About Hep B

About the Hep B virus

Hepatitis B is the most common liver infection in the world and is caused by the hepatitis B virus. The hepatitis B virus enters the body and travels to the liver via the bloodstream. In the liver, the virus attaches to healthy liver cells and multiplies. This replication of the virus then triggers a response from the body’s immune system. People are often unaware they have been infected with the hepatitis B at this stage.

The liver is the main site of hepatitis B virus multiplication. Hepatitis B infection can lead to cirrhosis (scarring of the liver), liver cancer, or liver failure, if it is not diagnosed and managed appropriately.

Hepatitis B infection is considered to be ’acute‘ during the first 6 months after infection. If hepatitis B virus tests are positive more than 6 months after infection, a person is usually considered to have ’chronic‘ hepatitis B, which can last a lifetime. Up to 1 in 4 people with chronic hepatitis B will die from liver cancer or liver failure, unless they receive appropriate monitoring and treatment.

Worldwide, an estimated 257 million people have been infected with hepatitis B and, in 2015, around 887,000 people died as a result of hepatitis B.[i] According to the World Health Organisation (WHO), rates of hepatitis B are highest in the Western Pacific and African Regions. In these regions, most people become infected with the hepatitis B virus during childhood.

High rates of hepatitis B infections are also found in the Eastern Mediterranean, South-East Asia and European Regions. Other groups at high risk of hepatitis B infection include Indigenous Australians, people participating in high risk sexual activity and people who inject drugs.[ii]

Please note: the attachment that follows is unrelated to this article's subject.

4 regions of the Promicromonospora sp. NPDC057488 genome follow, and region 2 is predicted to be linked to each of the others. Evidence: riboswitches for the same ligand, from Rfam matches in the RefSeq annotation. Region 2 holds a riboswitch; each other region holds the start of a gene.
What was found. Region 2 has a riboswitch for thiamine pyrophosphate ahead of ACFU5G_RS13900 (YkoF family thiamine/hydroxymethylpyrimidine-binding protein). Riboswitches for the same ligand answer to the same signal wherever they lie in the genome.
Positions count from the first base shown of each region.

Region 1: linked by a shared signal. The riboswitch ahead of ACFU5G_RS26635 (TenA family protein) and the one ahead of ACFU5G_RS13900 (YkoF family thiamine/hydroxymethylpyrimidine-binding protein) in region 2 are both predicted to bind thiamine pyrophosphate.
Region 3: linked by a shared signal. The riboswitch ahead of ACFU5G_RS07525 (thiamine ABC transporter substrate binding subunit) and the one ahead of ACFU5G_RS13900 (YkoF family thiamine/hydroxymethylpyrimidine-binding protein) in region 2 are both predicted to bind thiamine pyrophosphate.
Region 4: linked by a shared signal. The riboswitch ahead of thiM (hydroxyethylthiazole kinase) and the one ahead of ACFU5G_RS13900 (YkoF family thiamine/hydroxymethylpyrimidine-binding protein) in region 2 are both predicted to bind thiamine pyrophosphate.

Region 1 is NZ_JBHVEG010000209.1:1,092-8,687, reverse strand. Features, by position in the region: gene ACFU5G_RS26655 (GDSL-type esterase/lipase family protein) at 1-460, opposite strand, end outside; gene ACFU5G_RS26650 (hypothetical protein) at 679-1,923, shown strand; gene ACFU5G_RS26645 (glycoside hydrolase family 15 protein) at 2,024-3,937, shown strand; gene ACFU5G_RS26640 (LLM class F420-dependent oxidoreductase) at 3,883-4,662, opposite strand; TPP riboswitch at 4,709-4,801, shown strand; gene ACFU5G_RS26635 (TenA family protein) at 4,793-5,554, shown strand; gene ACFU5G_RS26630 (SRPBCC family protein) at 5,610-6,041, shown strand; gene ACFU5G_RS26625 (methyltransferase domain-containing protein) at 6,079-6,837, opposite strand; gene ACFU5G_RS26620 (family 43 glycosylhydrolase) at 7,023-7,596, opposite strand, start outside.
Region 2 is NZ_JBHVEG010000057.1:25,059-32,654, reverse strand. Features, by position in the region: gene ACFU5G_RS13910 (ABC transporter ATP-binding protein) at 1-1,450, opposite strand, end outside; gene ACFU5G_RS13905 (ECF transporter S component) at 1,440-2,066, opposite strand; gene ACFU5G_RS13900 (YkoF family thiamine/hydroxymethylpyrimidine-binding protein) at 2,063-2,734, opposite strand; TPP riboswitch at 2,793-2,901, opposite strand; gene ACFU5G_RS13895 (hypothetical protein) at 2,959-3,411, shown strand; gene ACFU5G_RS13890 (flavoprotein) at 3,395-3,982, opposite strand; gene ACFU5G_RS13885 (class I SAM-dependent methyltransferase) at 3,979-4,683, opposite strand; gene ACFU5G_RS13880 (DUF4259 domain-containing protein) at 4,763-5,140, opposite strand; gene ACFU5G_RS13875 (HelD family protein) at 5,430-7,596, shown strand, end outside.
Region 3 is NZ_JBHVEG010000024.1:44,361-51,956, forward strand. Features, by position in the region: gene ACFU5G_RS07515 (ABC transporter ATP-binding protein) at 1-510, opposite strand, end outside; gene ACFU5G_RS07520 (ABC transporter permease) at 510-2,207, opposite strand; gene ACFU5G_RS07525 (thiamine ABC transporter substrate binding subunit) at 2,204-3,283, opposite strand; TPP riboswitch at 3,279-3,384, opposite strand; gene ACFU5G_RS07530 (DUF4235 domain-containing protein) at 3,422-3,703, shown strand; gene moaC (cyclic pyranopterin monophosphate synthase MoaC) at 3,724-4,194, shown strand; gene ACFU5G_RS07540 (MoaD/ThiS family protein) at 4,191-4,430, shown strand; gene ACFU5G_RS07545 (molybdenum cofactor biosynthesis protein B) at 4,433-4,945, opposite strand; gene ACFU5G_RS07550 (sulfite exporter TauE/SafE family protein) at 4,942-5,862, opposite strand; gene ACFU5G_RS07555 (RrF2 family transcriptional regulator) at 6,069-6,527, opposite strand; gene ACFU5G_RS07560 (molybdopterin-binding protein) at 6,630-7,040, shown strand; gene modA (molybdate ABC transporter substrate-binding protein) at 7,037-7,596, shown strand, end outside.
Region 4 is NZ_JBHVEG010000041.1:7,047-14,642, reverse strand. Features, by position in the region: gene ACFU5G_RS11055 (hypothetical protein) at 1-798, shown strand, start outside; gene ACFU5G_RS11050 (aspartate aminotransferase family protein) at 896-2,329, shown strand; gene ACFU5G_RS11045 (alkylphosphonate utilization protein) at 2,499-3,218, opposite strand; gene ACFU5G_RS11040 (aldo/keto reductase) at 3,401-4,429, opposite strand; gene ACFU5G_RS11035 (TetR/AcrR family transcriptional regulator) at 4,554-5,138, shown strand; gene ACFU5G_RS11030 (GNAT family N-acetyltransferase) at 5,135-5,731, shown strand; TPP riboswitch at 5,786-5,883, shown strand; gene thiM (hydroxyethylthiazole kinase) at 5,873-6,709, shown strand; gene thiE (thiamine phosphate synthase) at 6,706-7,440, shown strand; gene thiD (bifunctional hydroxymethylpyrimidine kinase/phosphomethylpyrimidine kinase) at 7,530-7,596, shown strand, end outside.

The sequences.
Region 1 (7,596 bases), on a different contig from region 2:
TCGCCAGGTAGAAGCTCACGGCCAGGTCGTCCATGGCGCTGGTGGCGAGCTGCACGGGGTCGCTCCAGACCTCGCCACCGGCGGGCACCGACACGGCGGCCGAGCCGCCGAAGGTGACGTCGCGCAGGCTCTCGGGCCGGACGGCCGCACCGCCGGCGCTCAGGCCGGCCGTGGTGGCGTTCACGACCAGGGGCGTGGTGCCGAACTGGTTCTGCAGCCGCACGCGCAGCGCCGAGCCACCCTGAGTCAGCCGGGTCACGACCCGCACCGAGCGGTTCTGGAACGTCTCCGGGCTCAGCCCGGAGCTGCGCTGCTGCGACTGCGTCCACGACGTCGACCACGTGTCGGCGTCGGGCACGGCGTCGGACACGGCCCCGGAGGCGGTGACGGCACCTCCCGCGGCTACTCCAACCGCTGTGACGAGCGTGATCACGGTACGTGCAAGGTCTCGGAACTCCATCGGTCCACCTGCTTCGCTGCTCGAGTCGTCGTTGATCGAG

In Australia, more than 232,000 people have chronic hepatitis B.[iii] Unfortunately, one-third of people living with chronic hepatitis B in Australia have not been diagnosed.

Deaths from primary liver cancer have been climbing faster than any other cause of cancer death in Australia, with untreated chronic hepatitis B being a major contributor.[iv]  Most people diagnosed with liver cancer in Australia die within one to two years – many in the first month after diagnosis.

Please click here to watch an interview with Professor Narci Teoh explaining what you need to know about hepatitis B. The video is also available in Chinese Mandarin. (Filmed 17 July 2013).


[i] World Health Organisation (WHO) 2017. Hepatitis B Fact sheet. Accessed July 2017.

[ii] O’Sullivan, B.G., Gidding, H.F., Law, M., Kaldor, J.M., Gilbert, G.L. & Dore, G.J. 2004. 'Estimates of chronic hepatitis B virus infection in Australia', 2000. Australian and New Zealand Journal of Public Health. 28(3), pp.212–6.

[iii] The Kirby Institute 2016. HIV, viral hepatitis and sexually transmissible infections in Australia: Annual Surveillance Report 2016 (View).


[iv] AIHW 2017. Burden of cancer in Australia: Australian Burden of Disease Study 2011. Australian Burden of Disease Study series no. 12. Cat. no. BOD 13. Canberra: AIHW.